Everyone has experienced the frustration of forgetting a password. Even worse, not remembering the answer to security questions you created years ago can make recovery impossible. You can use the following tips to secure your accounts across the web without having to remember what your favorite color was in 2004.
Common mistake #1: Using the same password for everything.
Sure, you created a password that passes the test of every website: Some capital letters, a number or two and perhaps some special characters. No way that is getting cracked, right? Think again!
Your password doesn't need to be cracked to be compromised. Many of us have 20 or more accounts that we use on a regular basis, and an attack on any of these sites' weak spots has the potential to compromise your password right out from under you, which can then be used to gain access to all of your accounts.
To illustrate how widespread this problem is, just check out 'Have I Been Pwned?'. This site tracks account compromises and hacks by web site; for example, it shows us that over 360 million MySpace accounts, 160 million LinkedIn accounts and 65 million Tumblr accounts have been compromised to date. These compromised passwords will then be stored by hackers and tested against other sites. You can visit the site to enter your username and see if your account has been compromised and how badly.
Common mistake #2: Writing your passwords down.
Many people, in order to make the most secure passwords, will create nonsensical strings of characters in an attempt to thwart hacking attempts. While a long, random string of characters does indeed present a strong challenge to hackers, it also opens you up to exploitation in other ways.
Writing down passwords has the potential to either compromise or lose all of your sensitive data all at once. Sure, you can save a file on your computer with all of your passwords, but then it would be even less secure. It is almost impossible to tell nowadays who is viewing your files - hacker, government or otherwise, so why would you take the risk? Just look at how many Dropbox accounts have been compromised: those all have access to the personal files of the compromised users.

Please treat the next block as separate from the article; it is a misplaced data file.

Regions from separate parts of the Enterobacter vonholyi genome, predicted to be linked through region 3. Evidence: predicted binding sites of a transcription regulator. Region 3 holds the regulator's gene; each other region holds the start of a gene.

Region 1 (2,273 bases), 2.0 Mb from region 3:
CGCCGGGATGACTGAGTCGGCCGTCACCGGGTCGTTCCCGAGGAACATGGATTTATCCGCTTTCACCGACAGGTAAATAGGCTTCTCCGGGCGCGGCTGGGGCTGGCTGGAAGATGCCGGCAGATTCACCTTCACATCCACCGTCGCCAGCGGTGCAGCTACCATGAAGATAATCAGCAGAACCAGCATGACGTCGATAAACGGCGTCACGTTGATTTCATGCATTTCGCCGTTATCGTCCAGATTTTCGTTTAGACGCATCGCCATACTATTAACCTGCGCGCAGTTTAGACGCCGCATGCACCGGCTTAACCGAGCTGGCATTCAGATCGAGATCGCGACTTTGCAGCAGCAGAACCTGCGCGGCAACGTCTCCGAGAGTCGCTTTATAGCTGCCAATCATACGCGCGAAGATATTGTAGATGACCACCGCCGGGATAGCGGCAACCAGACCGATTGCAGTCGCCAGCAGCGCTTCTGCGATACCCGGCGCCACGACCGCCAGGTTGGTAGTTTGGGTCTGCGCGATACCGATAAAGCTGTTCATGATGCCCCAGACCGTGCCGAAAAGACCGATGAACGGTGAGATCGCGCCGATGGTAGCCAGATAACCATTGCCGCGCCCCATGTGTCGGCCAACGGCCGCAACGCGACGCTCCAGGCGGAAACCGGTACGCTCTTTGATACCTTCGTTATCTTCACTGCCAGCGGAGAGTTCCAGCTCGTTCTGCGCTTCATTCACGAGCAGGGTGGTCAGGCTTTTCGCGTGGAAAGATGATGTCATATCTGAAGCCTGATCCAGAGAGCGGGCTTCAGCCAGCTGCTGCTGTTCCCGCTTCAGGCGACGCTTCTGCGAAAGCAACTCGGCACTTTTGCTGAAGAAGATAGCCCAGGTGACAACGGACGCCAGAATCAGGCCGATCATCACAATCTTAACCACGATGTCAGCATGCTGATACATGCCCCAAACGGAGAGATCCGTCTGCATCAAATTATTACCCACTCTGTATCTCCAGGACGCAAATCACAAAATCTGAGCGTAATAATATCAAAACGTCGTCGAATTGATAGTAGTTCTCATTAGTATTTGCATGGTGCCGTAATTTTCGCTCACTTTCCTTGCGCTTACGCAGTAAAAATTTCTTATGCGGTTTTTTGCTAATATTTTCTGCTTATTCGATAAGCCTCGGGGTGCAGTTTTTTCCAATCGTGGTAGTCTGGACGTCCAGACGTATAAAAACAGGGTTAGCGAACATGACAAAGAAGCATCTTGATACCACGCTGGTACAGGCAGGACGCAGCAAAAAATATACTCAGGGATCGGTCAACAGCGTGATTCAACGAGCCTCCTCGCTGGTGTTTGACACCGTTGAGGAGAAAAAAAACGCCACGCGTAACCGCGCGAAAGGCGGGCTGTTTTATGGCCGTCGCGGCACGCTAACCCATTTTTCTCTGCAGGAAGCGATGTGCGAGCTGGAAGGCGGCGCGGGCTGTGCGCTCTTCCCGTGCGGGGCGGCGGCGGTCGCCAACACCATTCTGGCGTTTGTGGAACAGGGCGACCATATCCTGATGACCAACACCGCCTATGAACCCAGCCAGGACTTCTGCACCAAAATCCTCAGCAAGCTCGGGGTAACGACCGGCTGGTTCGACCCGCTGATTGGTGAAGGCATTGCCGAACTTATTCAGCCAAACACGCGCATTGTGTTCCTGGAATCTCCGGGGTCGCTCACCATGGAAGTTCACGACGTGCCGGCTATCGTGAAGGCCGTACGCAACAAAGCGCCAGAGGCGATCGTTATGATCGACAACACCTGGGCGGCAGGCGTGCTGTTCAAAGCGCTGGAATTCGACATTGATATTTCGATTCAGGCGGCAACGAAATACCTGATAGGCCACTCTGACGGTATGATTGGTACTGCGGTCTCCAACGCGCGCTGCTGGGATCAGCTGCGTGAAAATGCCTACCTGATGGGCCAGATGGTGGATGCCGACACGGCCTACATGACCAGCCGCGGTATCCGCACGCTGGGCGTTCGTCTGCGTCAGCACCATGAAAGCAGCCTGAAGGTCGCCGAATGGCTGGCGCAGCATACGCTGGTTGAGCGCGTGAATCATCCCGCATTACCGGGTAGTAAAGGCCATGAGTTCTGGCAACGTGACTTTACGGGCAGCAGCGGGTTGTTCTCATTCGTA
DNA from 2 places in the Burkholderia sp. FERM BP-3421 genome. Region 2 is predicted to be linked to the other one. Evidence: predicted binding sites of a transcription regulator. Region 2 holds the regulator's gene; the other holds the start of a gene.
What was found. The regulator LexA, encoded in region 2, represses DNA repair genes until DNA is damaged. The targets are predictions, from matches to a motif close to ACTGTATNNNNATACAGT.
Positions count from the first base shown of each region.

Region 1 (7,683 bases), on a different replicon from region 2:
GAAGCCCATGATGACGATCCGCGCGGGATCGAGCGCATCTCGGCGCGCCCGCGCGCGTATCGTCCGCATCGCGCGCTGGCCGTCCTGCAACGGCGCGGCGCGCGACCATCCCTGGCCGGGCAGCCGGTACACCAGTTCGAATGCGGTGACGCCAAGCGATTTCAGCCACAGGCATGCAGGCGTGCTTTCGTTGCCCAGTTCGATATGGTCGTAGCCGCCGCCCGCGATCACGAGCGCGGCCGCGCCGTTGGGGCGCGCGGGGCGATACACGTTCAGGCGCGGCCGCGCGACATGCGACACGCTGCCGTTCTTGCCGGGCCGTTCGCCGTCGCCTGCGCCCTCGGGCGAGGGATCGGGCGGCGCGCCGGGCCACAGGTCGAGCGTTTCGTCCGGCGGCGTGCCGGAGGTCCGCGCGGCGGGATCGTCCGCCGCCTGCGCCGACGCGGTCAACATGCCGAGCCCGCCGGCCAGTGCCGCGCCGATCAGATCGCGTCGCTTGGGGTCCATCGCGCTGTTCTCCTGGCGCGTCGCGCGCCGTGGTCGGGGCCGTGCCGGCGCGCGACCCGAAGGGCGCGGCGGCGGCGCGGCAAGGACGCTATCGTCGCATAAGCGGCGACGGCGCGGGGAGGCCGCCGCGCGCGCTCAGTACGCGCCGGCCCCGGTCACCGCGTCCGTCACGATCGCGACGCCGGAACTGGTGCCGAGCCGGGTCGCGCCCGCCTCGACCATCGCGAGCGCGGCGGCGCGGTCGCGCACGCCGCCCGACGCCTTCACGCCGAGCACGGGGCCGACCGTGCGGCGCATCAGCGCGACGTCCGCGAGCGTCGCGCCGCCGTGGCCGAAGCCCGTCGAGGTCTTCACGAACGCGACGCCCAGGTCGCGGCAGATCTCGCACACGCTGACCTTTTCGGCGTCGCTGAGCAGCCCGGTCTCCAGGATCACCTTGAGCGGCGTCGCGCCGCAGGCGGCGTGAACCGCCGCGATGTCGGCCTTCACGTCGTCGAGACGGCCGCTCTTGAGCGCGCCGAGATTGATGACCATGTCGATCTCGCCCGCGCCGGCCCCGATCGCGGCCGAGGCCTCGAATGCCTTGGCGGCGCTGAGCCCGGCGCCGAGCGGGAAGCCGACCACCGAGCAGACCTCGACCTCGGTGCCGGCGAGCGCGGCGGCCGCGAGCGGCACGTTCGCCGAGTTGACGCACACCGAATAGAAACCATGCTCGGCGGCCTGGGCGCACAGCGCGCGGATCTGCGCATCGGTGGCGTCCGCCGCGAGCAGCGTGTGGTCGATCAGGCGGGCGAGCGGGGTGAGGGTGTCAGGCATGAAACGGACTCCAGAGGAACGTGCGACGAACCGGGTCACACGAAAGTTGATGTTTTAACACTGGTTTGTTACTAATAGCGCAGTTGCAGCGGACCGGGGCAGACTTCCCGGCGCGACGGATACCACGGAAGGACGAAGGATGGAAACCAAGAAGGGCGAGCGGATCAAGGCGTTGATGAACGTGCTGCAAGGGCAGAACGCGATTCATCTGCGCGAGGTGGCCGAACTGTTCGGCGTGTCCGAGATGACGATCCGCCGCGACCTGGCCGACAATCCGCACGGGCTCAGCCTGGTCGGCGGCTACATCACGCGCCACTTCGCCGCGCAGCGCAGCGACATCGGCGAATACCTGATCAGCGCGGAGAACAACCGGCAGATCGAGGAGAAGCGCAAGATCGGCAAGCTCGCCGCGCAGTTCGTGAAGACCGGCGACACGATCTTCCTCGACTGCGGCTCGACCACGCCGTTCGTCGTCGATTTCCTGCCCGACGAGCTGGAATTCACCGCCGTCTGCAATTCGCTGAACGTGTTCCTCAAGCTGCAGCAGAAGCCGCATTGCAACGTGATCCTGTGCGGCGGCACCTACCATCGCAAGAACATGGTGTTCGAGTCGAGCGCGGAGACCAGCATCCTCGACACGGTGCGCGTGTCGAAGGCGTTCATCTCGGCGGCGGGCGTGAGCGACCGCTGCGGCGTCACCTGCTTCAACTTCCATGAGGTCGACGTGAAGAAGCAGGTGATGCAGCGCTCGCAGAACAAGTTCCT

Many a common computer user has been compromised by writing their password on a sticky note and placing it on their monitor. While this is more critical in the workplace, it is also important for the home. Don't presume that everyone who enters your home would pass that bit of information up! Even if an opportunist didn't want to use your password, they could sell it.
Common mistake #3: Not using a complex password.
Most modern websites require you to create a password containing a combination of the following: Capital letters, lowercase letters, numbers and special characters. Some websites don't.
Even if it's not a requirement, you should strive to create a strong password. A quick view of Passwordrandom.com, which lists the 10,000 most commonly used passwords, shows us that some of the most common passwords in use today are 'password,' '123456,' 'qwerty,' and 'football.' Any password in the top 1,000 of this list will be cracked in seconds using automatic hacking software, and a study on the site shows that an astounding 91% of all user passwords sampled appear in the top 1,000. This means only 9% of all users are safe from password cracking attempts!
How do you stay safe?
Are you making any of the common mistakes described above? If so, taking a few simple steps can greatly improve the security of your digital identity.
To learn how to create a strong, unique password for every site without having to remember all of them, check out our blog post on password manager basics.